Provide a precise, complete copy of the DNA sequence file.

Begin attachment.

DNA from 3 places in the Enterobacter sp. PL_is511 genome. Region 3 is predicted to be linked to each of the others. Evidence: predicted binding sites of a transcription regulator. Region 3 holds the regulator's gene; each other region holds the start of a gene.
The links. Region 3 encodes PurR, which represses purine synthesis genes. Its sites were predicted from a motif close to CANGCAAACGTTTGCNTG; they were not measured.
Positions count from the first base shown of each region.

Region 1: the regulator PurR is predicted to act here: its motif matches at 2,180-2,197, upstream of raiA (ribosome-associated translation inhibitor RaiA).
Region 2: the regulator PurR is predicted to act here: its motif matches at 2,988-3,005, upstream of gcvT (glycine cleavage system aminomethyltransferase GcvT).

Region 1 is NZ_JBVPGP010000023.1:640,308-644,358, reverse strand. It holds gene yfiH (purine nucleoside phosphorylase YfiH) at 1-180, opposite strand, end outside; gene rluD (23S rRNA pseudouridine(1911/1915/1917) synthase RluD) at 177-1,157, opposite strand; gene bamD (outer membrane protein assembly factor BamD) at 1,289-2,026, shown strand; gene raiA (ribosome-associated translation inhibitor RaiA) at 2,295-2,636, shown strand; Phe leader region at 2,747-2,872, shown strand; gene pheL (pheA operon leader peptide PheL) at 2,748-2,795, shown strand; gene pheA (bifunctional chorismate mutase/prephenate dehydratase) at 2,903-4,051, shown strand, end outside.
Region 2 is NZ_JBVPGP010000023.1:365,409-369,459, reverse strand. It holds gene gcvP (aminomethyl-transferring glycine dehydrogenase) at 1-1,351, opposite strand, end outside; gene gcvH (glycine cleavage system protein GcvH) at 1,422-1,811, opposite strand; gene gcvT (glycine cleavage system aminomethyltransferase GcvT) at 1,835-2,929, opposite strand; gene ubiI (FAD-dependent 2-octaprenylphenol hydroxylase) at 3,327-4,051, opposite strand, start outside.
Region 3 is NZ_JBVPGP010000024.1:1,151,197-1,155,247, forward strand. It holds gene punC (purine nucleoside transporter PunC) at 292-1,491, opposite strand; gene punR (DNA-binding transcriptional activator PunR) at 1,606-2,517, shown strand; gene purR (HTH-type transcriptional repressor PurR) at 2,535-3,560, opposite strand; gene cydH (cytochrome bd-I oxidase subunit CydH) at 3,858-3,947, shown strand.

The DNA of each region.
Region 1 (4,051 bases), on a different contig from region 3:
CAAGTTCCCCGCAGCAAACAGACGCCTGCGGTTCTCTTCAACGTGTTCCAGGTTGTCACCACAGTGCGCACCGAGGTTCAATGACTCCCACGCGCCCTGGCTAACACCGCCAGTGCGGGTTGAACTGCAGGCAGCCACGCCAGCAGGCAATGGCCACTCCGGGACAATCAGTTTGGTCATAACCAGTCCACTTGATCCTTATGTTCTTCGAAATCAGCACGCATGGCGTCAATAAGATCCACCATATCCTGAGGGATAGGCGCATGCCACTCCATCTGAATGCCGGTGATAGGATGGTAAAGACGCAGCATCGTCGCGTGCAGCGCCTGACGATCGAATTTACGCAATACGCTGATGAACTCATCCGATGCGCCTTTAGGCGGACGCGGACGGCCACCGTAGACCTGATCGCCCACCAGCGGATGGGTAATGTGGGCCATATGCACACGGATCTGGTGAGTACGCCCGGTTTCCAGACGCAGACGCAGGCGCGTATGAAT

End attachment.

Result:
DNA from 3 places in the Enterobacter sp. PL_is511 genome. Region 3 is predicted to be linked to each of the others. Evidence: predicted binding sites of a transcription regulator. Region 3 holds the regulator's gene; each other region holds the start of a gene.
The links. Region 3 encodes PurR, which represses purine synthesis genes. Its sites were predicted from a motif close to CANGCAAACGTTTGCNTG; they were not measured.
Positions count from the first base shown of each region.

Region 1: the regulator PurR is predicted to act here: its motif matches at 2,180-2,197, upstream of raiA (ribosome-associated translation inhibitor RaiA).
Region 2: the regulator PurR is predicted to act here: its motif matches at 2,988-3,005, upstream of gcvT (glycine cleavage system aminomethyltransferase GcvT).

Region 1 is NZ_JBVPGP010000023.1:640,308-644,358, reverse strand. It holds gene yfiH (purine nucleoside phosphorylase YfiH) at 1-180, opposite strand, end outside; gene rluD (23S rRNA pseudouridine(1911/1915/1917) synthase RluD) at 177-1,157, opposite strand; gene bamD (outer membrane protein assembly factor BamD) at 1,289-2,026, shown strand; gene raiA (ribosome-associated translation inhibitor RaiA) at 2,295-2,636, shown strand; Phe leader region at 2,747-2,872, shown strand; gene pheL (pheA operon leader peptide PheL) at 2,748-2,795, shown strand; gene pheA (bifunctional chorismate mutase/prephenate dehydratase) at 2,903-4,051, shown strand, end outside.
Region 2 is NZ_JBVPGP010000023.1:365,409-369,459, reverse strand. It holds gene gcvP (aminomethyl-transferring glycine dehydrogenase) at 1-1,351, opposite strand, end outside; gene gcvH (glycine cleavage system protein GcvH) at 1,422-1,811, opposite strand; gene gcvT (glycine cleavage system aminomethyltransferase GcvT) at 1,835-2,929, opposite strand; gene ubiI (FAD-dependent 2-octaprenylphenol hydroxylase) at 3,327-4,051, opposite strand, start outside.
Region 3 is NZ_JBVPGP010000024.1:1,151,197-1,155,247, forward strand. It holds gene punC (purine nucleoside transporter PunC) at 292-1,491, opposite strand; gene punR (DNA-binding transcriptional activator PunR) at 1,606-2,517, shown strand; gene purR (HTH-type transcriptional repressor PurR) at 2,535-3,560, opposite strand; gene cydH (cytochrome bd-I oxidase subunit CydH) at 3,858-3,947, shown strand.

The DNA of each region.
Region 1 (4,051 bases), on a different contig from region 3:
CAAGTTCCCCGCAGCAAACAGACGCCTGCGGTTCTCTTCAACGTGTTCCAGGTTGTCACCACAGTGCGCACCGAGGTTCAATGACTCCCACGCGCCCTGGCTAACACCGCCAGTGCGGGTTGAACTGCAGGCAGCCACGCCAGCAGGCAATGGCCACTCCGGGACAATCAGTTTGGTCATAACCAGTCCACTTGATCCTTATGTTCTTCGAAATCAGCACGCATGGCGTCAATAAGATCCACCATATCCTGAGGGATAGGCGCATGCCACTCCATCTGAATGCCGGTGATAGGATGGTAAAGACGCAGCATCGTCGCGTGCAGCGCCTGACGATCGAATTTACGCAATACGCTGATGAACTCATCCGATGCGCCTTTAGGCGGACGCGGACGGCCACCGTAGACCTGATCGCCCACCAGCGGATGGGTAATGTGGGCCATATGCACACGGATCTGGTGAGTACGCCCGGTTTCCAGACGCAGACGCAGGCGCGTATGAAT